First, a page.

41. Reforms • Sons of Nobles had to get a career. • The wealthiest business men bought titles for themselves, land and husbands for their daughters. • Government, courts and the Anglican church were dominated by aristocrats. • Reforms of 1828 included allowing certain additional Christians to be employed by the government. • 1833 Catholics were permitted to sit in Parliament.

  42. Reforms • 1833 Slavery was ended throughout the British Empire. • 1835 towns and cities were granted more authority to manage the affairs. LOCAL GOVERNMENT is considered to be more representative. • Problems of urbanization could now be solved locally. • Public Health Act 1848 (Sanitation for the Nation). • Suffrage (THE RIGHT TO VOTE) middle class and working men hoped to get the vote.

  43. Start 1-5 • Representation in the House of Commons had not been adjusted as the population shifted to cities. • Voting was not by secret ballot – intimidation and coercion existed. • Powerful and wealthy men often controlled several elected politicians and influence nationally This was a systemic problem maintained the power structure in favour of the aristocrats and wealthy.

  44. Political Structure House of Commons created laws Politicians were elected House of Lords gave approval to the laws Members were appointed by the King

  45. 1832 House of Commons passed a Bill to extend suffrage (the right to vote) to 200,000 more men, doubling the number. House of Lords refused to pass the Bill. People were preparing to riot and it appeared potentially revolutionary. The King threatened the House of Lords by proposing to add additional members from among the bill’s supporters. The Bill was passed.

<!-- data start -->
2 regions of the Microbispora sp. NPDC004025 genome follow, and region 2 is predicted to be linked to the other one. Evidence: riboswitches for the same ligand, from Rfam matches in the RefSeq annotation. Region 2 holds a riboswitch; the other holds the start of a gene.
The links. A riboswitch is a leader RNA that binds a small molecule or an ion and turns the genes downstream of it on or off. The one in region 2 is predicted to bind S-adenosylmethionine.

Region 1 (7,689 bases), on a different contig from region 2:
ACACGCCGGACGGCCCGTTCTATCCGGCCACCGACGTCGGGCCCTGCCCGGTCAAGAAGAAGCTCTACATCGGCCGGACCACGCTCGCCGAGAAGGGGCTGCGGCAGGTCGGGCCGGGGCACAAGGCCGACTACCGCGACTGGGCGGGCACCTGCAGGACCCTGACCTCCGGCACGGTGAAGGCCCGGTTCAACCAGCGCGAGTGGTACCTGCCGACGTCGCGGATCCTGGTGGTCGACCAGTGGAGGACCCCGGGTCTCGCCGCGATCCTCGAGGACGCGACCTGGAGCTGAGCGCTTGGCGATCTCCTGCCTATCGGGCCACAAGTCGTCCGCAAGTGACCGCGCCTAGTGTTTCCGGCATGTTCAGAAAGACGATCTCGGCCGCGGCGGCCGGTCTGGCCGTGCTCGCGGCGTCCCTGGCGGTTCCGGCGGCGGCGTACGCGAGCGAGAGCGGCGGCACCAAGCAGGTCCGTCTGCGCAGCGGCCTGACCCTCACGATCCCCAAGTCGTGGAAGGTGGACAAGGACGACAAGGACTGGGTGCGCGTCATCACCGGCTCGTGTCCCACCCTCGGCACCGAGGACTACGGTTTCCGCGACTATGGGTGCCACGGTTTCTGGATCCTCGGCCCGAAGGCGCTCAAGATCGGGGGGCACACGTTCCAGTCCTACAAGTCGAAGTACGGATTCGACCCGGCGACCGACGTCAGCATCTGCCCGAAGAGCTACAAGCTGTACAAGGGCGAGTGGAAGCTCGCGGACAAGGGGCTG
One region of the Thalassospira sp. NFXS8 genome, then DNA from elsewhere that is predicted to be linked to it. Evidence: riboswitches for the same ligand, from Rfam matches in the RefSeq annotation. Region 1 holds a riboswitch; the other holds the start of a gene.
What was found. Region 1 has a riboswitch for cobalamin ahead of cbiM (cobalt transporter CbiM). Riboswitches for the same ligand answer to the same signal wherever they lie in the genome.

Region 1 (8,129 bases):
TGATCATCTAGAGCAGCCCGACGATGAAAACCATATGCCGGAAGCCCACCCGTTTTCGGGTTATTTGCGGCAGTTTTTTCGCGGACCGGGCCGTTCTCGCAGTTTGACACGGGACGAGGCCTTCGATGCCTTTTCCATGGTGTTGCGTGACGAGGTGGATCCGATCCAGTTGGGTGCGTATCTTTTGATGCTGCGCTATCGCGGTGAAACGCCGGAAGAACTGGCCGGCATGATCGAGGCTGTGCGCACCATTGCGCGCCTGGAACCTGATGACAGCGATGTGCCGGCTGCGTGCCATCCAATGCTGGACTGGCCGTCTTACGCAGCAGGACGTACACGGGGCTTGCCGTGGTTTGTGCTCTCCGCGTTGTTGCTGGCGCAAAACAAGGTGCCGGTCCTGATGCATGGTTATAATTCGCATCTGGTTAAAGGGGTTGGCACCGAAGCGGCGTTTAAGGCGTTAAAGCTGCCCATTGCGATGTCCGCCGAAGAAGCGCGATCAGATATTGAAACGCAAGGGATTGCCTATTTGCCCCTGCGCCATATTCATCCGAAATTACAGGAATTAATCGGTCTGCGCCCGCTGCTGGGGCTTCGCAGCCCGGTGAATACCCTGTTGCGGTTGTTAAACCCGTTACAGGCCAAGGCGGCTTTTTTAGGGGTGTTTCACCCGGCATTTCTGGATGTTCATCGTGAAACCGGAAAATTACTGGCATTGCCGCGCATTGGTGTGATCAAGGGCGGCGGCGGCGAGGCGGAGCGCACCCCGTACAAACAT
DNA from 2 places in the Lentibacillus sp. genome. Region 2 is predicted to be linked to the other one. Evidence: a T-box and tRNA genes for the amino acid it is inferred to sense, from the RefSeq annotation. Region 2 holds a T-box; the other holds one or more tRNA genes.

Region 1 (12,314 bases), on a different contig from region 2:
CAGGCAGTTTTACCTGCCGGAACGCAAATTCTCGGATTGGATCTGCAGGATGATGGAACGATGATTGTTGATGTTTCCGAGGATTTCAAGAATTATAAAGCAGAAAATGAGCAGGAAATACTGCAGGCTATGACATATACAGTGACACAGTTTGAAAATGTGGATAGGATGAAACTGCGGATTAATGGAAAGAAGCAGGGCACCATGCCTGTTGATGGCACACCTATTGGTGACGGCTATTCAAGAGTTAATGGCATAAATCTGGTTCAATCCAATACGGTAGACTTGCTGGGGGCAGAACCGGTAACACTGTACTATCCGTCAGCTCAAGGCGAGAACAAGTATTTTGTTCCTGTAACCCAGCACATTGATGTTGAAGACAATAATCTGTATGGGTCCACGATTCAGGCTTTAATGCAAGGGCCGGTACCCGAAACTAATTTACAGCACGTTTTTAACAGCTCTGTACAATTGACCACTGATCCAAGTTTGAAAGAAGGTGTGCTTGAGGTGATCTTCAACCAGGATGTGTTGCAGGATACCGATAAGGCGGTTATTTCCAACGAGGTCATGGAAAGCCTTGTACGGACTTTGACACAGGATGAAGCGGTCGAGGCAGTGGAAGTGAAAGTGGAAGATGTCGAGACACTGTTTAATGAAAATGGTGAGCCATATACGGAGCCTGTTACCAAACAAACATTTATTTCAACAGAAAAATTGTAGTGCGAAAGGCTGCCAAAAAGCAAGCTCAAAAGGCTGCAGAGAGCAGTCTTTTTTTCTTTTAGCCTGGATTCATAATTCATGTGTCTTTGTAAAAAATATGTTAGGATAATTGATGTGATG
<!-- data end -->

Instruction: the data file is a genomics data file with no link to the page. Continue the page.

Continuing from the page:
46. Political boundaries were adjusted to give more seats in the House of Commons to the populated cities. • Although 200,000 more men could vote, there were property qualification which restricted the working poor (factory workers) from participating.

  47. 1833 – The Factory Act Children under the age of 13 could not work more than 9 hours a day. Children between the ages of 13 – 18 could not work more than 69 hours a week. Children under age 10 were no longer permitted to work in the mines. 1847. Boys under age 18 and women could not work more than 10 hours a day in factories. Inspectors were employed to investigate infractions and punish offenders of these new laws. 1874. The 10 hour day (maximum) was enacted for adult male workers.

  48. Questions Do you think that workers were pleased with these new laws? No. It reduced the family income. Do you think the inspectors had much power? Likely not, because the people they were protecting did not have much of a voice for themselves. They had more to lose by standing against powerful business owners.

  49. Chartist Reforms Efforts (1830s) Definition of Chart: 1. a sheet exhibiting information in tabular form. 2. a graphic representation, as by curves, of a dependent variable, as temperature, price, etc.; graph. 3. a map, especially a hydrographic or marine map. 4. an outline map showing special conditions or facts: a weather chart. Chartists were people who had a plan to improve the political equality in England. They believed that economic equality would follow from political equality.

  50. Start 12-16 Chartists were intellectual radicals and workers. They wanted, • The vote for all men (universal manhood suffrage). Why not for women too? • The secret ballot. Why? • To eliminate property requirements for members of Parliament. Why? • Salaries / salaries for members of Parliament. Why? • Annual meetings of Parliament. Why? By 1850 all of their demands were met, with the exception of annual elections of Parliamentarians.